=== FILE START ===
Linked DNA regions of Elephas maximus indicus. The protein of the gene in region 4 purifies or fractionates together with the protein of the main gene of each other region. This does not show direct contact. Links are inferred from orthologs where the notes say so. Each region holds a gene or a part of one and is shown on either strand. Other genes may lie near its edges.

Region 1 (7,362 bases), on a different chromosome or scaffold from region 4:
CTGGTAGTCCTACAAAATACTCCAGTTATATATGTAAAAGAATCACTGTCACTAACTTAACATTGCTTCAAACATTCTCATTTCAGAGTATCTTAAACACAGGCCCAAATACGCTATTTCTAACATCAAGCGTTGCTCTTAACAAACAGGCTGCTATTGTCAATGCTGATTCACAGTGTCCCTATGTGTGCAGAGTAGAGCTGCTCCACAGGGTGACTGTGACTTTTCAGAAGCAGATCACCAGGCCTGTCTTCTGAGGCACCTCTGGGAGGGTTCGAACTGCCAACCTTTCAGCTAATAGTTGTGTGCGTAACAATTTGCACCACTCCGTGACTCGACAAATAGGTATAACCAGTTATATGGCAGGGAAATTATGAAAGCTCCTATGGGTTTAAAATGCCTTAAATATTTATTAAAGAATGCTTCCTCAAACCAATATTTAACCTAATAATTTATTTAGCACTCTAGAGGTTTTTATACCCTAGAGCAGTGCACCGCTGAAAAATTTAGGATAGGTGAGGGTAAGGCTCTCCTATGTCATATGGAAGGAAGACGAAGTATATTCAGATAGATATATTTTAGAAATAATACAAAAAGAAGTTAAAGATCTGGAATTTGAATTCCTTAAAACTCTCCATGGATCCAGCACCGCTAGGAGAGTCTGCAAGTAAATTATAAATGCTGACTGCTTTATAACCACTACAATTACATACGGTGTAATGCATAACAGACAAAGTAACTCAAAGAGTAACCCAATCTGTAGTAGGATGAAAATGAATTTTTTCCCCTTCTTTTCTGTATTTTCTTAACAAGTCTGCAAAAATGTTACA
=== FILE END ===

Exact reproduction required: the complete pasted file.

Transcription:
Linked DNA regions of Elephas maximus indicus. The protein of the gene in region 4 purifies or fractionates together with the protein of the main gene of each other region. This does not show direct contact. Links are inferred from orthologs where the notes say so. Each region holds a gene or a part of one and is shown on either strand. Other genes may lie near its edges.

Region 1 (7,362 bases), on a different chromosome or scaffold from region 4:
CTGGTAGTCCTACAAAATACTCCAGTTATATATGTAAAAGAATCACTGTCACTAACTTAACATTGCTTCAAACATTCTCATTTCAGAGTATCTTAAACACAGGCCCAAATACGCTATTTCTAACATCAAGCGTTGCTCTTAACAAACAGGCTGCTATTGTCAATGCTGATTCACAGTGTCCCTATGTGTGCAGAGTAGAGCTGCTCCACAGGGTGACTGTGACTTTTCAGAAGCAGATCACCAGGCCTGTCTTCTGAGGCACCTCTGGGAGGGTTCGAACTGCCAACCTTTCAGCTAATAGTTGTGTGCGTAACAATTTGCACCACTCCGTGACTCGACAAATAGGTATAACCAGTTATATGGCAGGGAAATTATGAAAGCTCCTATGGGTTTAAAATGCCTTAAATATTTATTAAAGAATGCTTCCTCAAACCAATATTTAACCTAATAATTTATTTAGCACTCTAGAGGTTTTTATACCCTAGAGCAGTGCACCGCTGAAAAATTTAGGATAGGTGAGGGTAAGGCTCTCCTATGTCATATGGAAGGAAGACGAAGTATATTCAGATAGATATATTTTAGAAATAATACAAAAAGAAGTTAAAGATCTGGAATTTGAATTCCTTAAAACTCTCCATGGATCCAGCACCGCTAGGAGAGTCTGCAAGTAAATTATAAATGCTGACTGCTTTATAACCACTACAATTACATACGGTGTAATGCATAACAGACAAAGTAACTCAAAGAGTAACCCAATCTGTAGTAGGATGAAAATGAATTTTTTCCCCTTCTTTTCTGTATTTTCTTAACAAGTCTGCAAAAATGTTACA